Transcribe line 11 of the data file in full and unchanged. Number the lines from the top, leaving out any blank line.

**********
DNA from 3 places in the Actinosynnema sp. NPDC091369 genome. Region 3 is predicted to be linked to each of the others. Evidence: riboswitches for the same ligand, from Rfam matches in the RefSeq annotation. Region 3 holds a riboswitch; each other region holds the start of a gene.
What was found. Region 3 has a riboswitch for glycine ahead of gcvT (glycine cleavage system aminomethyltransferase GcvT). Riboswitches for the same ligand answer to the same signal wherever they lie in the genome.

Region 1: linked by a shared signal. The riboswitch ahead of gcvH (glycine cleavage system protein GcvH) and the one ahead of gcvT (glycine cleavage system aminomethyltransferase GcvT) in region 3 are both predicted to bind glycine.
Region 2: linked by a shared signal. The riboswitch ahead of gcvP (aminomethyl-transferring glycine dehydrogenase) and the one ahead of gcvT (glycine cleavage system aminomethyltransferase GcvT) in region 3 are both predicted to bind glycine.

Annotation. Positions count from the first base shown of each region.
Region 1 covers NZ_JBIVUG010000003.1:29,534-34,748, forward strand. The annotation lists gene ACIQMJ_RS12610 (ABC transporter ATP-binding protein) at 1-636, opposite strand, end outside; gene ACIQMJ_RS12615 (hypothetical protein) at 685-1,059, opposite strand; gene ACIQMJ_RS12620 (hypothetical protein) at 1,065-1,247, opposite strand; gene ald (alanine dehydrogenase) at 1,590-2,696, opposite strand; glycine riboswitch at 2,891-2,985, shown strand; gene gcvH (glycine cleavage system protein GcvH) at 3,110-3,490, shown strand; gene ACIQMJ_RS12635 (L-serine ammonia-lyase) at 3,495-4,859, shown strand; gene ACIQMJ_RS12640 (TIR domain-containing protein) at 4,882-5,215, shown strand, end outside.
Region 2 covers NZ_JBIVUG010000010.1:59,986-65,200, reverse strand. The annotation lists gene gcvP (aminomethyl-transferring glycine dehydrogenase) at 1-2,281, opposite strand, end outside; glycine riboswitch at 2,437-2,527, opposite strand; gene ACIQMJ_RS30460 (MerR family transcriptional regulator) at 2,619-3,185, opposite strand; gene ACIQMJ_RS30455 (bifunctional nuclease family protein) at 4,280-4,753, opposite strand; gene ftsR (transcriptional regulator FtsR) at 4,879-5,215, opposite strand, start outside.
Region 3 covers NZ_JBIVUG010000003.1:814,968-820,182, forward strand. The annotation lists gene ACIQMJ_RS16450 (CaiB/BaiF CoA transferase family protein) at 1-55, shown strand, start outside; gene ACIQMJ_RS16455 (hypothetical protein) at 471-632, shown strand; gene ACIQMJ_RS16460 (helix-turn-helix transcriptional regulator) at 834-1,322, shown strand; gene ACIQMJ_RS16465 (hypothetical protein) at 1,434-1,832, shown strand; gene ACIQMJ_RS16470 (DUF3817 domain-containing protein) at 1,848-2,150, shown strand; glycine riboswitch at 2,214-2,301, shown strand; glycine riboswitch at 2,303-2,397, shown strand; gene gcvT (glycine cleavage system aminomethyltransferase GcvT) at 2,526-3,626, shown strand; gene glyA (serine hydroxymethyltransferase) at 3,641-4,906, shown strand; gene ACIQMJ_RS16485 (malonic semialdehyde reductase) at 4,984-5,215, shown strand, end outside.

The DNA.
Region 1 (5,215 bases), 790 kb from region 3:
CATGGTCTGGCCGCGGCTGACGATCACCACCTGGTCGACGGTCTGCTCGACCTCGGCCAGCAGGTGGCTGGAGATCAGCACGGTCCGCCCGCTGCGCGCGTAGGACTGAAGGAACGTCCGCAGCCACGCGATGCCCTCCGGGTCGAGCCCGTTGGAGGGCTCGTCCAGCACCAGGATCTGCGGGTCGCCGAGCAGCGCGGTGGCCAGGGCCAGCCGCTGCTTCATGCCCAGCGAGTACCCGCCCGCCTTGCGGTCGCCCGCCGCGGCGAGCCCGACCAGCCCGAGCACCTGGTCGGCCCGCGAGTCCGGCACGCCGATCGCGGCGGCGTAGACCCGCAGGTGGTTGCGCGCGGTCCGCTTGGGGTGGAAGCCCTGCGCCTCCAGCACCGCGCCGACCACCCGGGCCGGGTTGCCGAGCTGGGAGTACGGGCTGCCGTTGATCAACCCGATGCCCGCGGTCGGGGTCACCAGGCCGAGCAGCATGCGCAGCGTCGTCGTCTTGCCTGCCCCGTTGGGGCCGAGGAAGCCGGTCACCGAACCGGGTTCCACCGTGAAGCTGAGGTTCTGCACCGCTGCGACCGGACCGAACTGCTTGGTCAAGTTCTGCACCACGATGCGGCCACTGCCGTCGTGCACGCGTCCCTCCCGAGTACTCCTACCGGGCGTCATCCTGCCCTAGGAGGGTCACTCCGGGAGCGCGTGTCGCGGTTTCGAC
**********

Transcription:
CATGGTCTGGCCGCGGCTGACGATCACCACCTGGTCGACGGTCTGCTCGACCTCGGCCAGCAGGTGGCTGGAGATCAGCACGGTCCGCCCGCTGCGCGCGTAGGACTGAAGGAACGTCCGCAGCCACGCGATGCCCTCCGGGTCGAGCCCGTTGGAGGGCTCGTCCAGCACCAGGATCTGCGGGTCGCCGAGCAGCGCGGTGGCCAGGGCCAGCCGCTGCTTCATGCCCAGCGAGTACCCGCCCGCCTTGCGGTCGCCCGCCGCGGCGAGCCCGACCAGCCCGAGCACCTGGTCGGCCCGCGAGTCCGGCACGCCGATCGCGGCGGCGTAGACCCGCAGGTGGTTGCGCGCGGTCCGCTTGGGGTGGAAGCCCTGCGCCTCCAGCACCGCGCCGACCACCCGGGCCGGGTTGCCGAGCTGGGAGTACGGGCTGCCGTTGATCAACCCGATGCCCGCGGTCGGGGTCACCAGGCCGAGCAGCATGCGCAGCGTCGTCGTCTTGCCTGCCCCGTTGGGGCCGAGGAAGCCGGTCACCGAACCGGGTTCCACCGTGAAGCTGAGGTTCTGCACCGCTGCGACCGGACCGAACTGCTTGGTCAAGTTCTGCACCACGATGCGGCCACTGCCGTCGTGCACGCGTCCCTCCCGAGTACTCCTACCGGGCGTCATCCTGCCCTAGGAGGGTCACTCCGGGAGCGCGTGTCGCGGTTTCGAC